Insider Trading Under Section 14 of the 1934 Act
Section 14 - Insider Trading
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Table of ContentsWhat is insider trading under Section 14 of the 1934 Act?Discussion QuestionPractice QuestionAcademic Research
What is insider trading under Section 14 of the 1934 Act?
Rule 10(b)(5) is not the only securities law to target trading of securities by individuals with inside information. Rule 14(e)(3) is an insider tradition provision that applies specifically to corporate buyouts or takeovers. This provision prohibits anyone from trading on insider information if the trader knows that the information was obtained from either party to the proposed buyout. The information is effectively misappropriated from the companies. No fiduciary duty is required as in 10(b)(5) actions.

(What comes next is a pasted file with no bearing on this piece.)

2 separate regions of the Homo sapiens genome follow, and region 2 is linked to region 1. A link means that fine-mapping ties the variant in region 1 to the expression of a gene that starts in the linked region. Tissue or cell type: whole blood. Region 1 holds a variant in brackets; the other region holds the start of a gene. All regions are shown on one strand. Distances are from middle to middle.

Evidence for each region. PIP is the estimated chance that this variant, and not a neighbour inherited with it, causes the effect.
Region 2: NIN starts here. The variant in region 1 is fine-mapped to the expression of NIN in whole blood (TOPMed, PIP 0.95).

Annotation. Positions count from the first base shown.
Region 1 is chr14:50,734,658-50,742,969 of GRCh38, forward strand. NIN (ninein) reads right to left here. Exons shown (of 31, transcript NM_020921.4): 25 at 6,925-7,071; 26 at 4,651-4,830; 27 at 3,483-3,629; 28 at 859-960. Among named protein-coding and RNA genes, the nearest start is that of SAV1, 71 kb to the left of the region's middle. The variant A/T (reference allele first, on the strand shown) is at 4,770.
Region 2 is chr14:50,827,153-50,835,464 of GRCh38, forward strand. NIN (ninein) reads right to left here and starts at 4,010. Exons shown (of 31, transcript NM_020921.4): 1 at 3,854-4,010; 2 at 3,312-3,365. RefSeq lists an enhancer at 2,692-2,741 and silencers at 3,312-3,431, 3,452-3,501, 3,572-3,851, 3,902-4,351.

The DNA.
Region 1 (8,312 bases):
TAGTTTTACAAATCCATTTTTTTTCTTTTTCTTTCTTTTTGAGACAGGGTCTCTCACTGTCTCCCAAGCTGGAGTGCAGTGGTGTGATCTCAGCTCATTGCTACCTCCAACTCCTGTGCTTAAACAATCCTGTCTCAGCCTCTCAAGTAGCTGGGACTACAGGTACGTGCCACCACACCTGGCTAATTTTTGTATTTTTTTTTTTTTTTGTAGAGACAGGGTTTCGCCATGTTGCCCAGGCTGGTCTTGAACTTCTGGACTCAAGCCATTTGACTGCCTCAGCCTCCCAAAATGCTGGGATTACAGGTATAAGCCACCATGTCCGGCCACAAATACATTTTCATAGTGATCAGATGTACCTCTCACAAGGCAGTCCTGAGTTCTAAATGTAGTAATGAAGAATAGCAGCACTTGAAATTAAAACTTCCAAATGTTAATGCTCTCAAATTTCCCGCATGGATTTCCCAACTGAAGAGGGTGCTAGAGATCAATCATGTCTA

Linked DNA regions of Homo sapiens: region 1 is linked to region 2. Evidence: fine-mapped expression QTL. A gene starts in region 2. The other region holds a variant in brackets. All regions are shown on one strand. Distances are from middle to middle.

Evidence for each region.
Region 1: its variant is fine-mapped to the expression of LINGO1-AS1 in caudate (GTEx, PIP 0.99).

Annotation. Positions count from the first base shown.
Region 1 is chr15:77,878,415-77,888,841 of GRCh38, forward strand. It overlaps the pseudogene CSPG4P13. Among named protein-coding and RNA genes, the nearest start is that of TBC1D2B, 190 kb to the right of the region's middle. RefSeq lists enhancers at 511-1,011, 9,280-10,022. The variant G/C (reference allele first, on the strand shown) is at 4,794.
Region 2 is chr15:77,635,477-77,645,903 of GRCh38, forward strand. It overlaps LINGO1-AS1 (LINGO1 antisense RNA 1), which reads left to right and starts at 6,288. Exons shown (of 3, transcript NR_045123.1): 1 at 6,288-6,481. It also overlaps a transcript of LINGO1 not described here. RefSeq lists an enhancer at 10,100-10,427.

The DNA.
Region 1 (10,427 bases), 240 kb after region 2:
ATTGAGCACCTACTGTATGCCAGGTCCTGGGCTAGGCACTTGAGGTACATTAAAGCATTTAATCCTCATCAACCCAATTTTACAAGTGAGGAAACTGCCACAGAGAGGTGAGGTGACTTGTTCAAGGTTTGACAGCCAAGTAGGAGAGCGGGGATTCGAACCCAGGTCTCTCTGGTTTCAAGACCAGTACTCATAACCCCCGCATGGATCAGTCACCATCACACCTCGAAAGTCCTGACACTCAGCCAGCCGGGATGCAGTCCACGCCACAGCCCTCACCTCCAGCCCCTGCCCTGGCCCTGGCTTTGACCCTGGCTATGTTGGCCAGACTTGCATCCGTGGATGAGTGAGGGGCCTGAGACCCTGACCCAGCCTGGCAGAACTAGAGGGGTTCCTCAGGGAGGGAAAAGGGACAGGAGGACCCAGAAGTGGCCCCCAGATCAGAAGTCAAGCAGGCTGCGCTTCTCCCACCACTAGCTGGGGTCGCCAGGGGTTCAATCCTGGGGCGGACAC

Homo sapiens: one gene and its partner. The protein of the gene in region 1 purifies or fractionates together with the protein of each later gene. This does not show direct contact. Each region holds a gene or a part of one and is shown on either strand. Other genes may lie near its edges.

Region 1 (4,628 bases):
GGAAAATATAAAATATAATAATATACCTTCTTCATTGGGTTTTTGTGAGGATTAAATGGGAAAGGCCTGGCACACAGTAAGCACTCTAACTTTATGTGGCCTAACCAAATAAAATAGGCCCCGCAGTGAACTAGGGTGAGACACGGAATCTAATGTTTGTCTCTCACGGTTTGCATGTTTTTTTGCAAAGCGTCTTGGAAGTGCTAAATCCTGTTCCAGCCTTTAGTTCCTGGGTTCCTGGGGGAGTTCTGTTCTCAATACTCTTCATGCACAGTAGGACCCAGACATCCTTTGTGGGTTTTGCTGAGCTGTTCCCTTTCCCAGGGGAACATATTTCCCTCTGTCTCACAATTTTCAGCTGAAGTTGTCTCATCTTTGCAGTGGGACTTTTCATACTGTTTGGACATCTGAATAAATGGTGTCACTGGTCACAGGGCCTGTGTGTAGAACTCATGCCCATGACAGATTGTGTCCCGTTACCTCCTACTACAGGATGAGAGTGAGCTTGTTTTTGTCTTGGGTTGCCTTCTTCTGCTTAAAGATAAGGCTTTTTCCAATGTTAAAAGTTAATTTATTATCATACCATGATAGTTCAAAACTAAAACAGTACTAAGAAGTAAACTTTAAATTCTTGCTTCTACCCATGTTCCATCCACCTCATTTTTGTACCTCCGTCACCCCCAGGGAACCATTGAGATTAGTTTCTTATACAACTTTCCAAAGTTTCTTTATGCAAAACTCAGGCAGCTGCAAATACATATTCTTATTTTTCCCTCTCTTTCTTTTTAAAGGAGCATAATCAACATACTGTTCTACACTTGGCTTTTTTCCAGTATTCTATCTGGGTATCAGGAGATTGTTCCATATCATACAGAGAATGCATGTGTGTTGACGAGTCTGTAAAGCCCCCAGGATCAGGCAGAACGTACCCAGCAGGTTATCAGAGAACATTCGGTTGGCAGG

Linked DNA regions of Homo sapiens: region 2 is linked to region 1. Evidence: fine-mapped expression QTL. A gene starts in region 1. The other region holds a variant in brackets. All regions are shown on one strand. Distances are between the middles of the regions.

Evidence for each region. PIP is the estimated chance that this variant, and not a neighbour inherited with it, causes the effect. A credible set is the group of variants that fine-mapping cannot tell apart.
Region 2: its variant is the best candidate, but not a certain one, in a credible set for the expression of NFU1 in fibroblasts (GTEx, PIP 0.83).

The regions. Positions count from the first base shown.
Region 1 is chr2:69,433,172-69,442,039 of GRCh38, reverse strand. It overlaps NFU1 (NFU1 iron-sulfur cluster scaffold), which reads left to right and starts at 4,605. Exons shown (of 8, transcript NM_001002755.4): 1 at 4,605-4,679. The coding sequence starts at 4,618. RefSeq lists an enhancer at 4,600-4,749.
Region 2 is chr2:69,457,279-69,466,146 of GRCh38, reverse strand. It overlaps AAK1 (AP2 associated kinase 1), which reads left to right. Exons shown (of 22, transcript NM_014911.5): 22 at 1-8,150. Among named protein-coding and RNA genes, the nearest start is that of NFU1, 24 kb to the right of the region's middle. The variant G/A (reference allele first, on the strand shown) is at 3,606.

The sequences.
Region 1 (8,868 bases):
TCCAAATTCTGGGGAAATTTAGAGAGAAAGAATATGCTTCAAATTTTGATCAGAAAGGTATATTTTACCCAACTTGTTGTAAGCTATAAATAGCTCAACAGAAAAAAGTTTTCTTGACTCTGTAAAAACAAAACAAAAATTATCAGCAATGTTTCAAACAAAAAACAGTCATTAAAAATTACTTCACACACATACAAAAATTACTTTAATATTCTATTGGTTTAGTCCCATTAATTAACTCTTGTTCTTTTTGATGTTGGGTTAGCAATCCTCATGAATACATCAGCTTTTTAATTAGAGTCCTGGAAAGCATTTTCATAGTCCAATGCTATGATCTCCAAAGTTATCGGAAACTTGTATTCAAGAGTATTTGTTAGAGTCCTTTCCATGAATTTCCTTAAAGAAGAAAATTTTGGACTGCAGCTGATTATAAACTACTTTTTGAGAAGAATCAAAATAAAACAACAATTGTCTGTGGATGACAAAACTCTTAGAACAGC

Next Article: Insider Trading - Section 16 Back to: SECURITIES LAW
- The Security Exchange Act of 1934
- When must an issuer register pursuant to the 34 Act?
- What disclosures are required of reporting companies under the 34 Act?
- What is liability under Section 10(b) and Rule 10(b)(5)?
- What is insider trading under Rule 10(b)(5)?
- What damages are available under Section 10 and Rule 10(b)(5)?
- What is insider trading under Section 14 of the 34 Act?
- What is liability under Section 16 of the 34 Act?
- What is liability under Section 18 of the 34 Act?
- What is criminal liability under the 34 Act?
Why do you think the securities laws provide for a special cause of action for insider trading based upon information obtained about a corporate takeover or buyout?
ABC Corp is in the midst of dealing with a proposed corporate buyout of ABC Corp by 123 Corp. Earl is a news reporter who learns from a low-level employee at ABC Corp that there are likely merger-acquisition talks happening. Earl seizes the opportunity to purchase a large block of ABC Corp and 123 Corp stock. The merger is likely to push up the share price of both entities. Is early potentially liable under the securities laws?